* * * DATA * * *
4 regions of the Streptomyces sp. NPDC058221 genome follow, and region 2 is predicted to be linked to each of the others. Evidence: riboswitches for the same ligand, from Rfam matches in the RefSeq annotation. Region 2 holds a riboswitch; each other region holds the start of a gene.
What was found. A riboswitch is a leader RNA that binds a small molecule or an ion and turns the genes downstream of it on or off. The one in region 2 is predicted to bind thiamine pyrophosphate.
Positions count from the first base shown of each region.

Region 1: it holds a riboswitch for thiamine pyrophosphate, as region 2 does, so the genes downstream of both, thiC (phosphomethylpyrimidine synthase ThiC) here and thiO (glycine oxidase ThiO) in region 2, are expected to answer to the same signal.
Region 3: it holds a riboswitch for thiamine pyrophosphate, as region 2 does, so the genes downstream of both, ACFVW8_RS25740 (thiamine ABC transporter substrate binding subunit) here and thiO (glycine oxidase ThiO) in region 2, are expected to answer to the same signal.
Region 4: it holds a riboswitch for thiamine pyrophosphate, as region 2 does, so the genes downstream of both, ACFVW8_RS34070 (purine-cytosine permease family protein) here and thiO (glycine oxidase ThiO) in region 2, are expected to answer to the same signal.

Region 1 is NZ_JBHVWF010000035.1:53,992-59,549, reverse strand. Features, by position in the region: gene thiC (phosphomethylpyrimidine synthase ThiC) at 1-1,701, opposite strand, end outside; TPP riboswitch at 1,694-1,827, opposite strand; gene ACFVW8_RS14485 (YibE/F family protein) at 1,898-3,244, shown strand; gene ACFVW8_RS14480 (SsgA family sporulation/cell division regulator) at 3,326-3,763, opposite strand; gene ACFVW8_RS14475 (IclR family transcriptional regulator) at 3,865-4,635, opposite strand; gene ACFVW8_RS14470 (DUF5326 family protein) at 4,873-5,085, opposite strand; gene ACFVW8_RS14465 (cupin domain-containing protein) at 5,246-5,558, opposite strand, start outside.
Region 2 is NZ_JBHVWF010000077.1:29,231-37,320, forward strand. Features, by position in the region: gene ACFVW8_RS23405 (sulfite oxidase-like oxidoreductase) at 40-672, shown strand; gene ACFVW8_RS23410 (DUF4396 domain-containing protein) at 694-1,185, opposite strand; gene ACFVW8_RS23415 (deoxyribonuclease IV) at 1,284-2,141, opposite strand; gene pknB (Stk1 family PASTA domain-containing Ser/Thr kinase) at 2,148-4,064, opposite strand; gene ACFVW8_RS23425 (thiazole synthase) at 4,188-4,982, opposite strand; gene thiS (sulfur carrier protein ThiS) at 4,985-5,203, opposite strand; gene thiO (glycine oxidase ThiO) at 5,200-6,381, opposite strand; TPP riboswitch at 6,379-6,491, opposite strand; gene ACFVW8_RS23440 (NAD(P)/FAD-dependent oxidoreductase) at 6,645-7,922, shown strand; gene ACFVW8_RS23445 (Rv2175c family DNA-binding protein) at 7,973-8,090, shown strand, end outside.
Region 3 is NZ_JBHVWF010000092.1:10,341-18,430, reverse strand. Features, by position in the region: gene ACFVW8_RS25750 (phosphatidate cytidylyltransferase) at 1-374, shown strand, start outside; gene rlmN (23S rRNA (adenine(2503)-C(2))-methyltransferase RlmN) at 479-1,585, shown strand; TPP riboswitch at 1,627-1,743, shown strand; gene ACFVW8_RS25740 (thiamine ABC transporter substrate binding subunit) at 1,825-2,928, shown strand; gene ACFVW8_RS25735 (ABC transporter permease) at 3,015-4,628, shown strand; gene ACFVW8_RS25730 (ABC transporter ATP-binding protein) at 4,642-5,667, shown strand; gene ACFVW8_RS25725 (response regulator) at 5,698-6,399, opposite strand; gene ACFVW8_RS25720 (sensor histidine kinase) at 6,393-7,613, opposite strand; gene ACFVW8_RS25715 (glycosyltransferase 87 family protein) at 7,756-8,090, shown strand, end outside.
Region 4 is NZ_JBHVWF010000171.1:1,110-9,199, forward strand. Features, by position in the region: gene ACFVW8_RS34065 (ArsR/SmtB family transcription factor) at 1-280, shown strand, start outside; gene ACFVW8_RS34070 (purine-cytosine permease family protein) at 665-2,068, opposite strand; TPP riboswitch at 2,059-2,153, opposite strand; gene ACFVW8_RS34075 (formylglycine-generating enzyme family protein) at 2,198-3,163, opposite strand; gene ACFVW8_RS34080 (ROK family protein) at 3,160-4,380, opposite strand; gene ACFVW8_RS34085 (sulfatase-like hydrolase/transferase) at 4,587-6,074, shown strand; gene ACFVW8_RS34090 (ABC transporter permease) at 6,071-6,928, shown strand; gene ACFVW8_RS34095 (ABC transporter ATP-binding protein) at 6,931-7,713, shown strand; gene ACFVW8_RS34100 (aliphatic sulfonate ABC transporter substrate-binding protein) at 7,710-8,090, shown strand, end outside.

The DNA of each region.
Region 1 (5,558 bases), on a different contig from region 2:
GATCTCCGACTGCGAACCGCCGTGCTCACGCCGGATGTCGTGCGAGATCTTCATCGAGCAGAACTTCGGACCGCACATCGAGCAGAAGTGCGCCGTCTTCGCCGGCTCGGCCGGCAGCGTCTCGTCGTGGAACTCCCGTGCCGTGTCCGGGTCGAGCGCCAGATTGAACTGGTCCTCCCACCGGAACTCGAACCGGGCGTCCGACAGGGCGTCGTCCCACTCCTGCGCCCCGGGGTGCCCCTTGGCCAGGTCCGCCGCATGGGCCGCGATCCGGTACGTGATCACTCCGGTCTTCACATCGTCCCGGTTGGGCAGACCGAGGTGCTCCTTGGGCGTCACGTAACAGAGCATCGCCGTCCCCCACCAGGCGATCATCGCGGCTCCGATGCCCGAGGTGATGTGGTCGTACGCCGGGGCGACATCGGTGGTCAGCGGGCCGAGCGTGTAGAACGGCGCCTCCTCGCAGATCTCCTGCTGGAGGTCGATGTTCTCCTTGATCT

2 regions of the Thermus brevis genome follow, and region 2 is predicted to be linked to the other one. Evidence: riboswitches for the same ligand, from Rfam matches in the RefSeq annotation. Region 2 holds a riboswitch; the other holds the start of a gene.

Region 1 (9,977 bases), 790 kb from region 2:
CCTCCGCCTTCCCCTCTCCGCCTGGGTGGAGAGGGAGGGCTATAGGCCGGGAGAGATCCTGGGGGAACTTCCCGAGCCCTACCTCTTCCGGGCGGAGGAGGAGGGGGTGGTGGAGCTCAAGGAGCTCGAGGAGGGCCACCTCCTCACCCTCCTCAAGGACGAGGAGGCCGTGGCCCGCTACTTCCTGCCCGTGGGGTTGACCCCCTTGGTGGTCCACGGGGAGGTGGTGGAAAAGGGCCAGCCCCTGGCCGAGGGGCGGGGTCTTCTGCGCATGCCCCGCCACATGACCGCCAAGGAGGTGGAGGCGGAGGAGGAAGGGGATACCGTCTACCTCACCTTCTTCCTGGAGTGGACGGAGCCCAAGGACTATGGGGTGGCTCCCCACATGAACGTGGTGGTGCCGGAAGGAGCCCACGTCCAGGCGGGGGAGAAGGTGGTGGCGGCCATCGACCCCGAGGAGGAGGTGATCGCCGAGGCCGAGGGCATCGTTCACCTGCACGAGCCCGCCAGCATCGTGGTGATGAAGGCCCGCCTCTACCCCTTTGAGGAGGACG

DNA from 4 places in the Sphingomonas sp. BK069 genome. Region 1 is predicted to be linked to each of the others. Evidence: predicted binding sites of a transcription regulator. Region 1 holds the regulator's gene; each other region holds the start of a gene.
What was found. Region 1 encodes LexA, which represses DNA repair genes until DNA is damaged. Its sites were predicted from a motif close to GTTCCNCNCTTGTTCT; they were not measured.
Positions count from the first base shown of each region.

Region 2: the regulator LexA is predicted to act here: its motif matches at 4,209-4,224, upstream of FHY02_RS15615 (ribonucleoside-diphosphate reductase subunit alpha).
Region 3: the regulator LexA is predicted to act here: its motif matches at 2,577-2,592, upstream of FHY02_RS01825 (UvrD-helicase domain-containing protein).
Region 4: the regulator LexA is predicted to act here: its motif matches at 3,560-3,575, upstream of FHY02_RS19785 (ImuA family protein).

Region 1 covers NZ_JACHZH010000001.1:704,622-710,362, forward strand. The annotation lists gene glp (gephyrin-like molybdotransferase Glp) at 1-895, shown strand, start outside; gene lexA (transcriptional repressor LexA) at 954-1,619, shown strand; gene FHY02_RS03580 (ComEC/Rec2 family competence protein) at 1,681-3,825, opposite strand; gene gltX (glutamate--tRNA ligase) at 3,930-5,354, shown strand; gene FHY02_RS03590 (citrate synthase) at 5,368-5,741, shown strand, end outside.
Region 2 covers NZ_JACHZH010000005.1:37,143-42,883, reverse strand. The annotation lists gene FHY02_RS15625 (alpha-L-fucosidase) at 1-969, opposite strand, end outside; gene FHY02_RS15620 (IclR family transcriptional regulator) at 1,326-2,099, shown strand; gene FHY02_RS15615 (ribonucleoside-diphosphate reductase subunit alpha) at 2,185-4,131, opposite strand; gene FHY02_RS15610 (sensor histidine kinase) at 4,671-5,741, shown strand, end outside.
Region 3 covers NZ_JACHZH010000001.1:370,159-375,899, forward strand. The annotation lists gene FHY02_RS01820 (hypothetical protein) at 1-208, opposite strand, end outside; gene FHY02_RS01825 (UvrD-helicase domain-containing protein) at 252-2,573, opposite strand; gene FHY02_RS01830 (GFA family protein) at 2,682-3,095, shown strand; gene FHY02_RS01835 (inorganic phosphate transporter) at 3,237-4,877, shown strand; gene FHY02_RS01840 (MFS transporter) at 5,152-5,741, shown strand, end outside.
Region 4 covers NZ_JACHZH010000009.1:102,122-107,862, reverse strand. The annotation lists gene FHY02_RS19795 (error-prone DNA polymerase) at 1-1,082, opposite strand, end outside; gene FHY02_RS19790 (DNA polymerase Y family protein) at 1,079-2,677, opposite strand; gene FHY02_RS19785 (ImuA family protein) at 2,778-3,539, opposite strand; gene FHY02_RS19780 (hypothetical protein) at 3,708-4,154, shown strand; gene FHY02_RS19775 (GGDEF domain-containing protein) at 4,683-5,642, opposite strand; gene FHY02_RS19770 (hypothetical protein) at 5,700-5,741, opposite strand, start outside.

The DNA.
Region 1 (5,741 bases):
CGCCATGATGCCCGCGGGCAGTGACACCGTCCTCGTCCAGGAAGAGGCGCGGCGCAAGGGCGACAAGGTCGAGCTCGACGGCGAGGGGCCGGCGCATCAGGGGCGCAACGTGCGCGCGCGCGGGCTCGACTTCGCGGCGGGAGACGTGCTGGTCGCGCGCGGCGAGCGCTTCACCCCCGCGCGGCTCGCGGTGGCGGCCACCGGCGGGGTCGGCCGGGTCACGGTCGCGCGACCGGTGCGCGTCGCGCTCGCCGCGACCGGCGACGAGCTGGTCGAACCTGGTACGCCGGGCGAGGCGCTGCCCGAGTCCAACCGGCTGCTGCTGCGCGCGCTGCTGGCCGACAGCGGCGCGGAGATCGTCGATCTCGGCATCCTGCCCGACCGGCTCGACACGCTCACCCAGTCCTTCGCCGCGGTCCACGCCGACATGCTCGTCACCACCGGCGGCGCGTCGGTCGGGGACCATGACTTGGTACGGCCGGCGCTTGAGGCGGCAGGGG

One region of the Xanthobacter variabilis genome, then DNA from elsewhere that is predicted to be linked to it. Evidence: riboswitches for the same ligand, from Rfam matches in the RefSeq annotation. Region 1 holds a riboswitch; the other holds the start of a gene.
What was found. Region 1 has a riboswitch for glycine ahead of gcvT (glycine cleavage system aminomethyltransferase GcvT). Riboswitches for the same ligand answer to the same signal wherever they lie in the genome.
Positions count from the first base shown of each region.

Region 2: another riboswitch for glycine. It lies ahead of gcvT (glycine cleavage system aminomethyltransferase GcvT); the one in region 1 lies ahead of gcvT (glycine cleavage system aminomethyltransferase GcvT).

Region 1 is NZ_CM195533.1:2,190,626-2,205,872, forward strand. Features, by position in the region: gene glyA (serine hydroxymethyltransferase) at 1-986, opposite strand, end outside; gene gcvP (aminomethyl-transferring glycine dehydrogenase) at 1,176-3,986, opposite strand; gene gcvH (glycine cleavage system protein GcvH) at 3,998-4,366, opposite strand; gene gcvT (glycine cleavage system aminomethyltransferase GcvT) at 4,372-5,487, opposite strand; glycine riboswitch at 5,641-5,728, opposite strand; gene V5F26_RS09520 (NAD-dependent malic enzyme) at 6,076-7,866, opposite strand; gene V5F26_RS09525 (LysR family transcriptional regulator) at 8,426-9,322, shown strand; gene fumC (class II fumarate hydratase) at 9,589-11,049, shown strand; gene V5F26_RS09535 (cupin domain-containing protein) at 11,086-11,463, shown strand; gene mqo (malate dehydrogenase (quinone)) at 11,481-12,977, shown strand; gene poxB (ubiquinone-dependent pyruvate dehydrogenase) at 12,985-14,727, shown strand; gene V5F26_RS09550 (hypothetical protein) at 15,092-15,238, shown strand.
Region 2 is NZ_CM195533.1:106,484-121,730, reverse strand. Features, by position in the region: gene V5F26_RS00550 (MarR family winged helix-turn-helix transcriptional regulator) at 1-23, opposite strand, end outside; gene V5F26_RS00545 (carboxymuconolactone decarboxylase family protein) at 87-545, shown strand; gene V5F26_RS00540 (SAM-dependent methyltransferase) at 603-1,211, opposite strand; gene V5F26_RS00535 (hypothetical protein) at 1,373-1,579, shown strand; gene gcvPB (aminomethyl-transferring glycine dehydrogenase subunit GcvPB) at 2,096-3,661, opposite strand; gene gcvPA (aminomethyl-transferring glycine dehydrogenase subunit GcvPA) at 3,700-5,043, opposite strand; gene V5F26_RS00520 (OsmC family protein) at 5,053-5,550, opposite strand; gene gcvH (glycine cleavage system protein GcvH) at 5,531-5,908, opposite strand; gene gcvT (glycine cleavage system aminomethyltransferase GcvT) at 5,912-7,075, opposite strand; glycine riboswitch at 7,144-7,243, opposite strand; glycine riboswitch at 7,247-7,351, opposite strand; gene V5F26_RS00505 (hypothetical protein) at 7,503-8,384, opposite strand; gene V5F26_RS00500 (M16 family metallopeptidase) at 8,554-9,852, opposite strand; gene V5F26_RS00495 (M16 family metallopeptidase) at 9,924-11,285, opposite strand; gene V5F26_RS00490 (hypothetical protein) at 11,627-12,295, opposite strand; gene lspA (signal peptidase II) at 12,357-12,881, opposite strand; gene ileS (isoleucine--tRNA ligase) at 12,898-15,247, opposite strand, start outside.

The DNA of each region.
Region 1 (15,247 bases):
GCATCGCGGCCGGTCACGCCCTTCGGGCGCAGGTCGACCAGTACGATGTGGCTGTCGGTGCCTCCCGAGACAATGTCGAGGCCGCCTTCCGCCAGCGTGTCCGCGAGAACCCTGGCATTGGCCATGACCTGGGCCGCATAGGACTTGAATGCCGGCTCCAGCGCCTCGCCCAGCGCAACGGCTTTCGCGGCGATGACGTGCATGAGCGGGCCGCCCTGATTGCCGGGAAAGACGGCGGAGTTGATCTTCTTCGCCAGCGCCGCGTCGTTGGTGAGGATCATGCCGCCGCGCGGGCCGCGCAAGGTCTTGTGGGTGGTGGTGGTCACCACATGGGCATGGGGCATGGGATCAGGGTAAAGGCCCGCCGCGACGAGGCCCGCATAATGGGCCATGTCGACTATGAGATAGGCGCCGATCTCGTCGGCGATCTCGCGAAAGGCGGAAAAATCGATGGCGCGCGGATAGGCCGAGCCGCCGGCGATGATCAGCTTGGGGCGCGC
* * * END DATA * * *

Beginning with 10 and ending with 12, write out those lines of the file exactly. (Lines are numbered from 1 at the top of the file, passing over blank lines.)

Region 4 is NZ_JBHVWF010000171.1:1,110-9,199, forward strand. Features, by position in the region: gene ACFVW8_RS34065 (ArsR/SmtB family transcription factor) at 1-280, shown strand, start outside; gene ACFVW8_RS34070 (purine-cytosine permease family protein) at 665-2,068, opposite strand; TPP riboswitch at 2,059-2,153, opposite strand; gene ACFVW8_RS34075 (formylglycine-generating enzyme family protein) at 2,198-3,163, opposite strand; gene ACFVW8_RS34080 (ROK family protein) at 3,160-4,380, opposite strand; gene ACFVW8_RS34085 (sulfatase-like hydrolase/transferase) at 4,587-6,074, shown strand; gene ACFVW8_RS34090 (ABC transporter permease) at 6,071-6,928, shown strand; gene ACFVW8_RS34095 (ABC transporter ATP-binding protein) at 6,931-7,713, shown strand; gene ACFVW8_RS34100 (aliphatic sulfonate ABC transporter substrate-binding protein) at 7,710-8,090, shown strand, end outside.

The DNA of each region.
Region 1 (5,558 bases), on a different contig from region 2: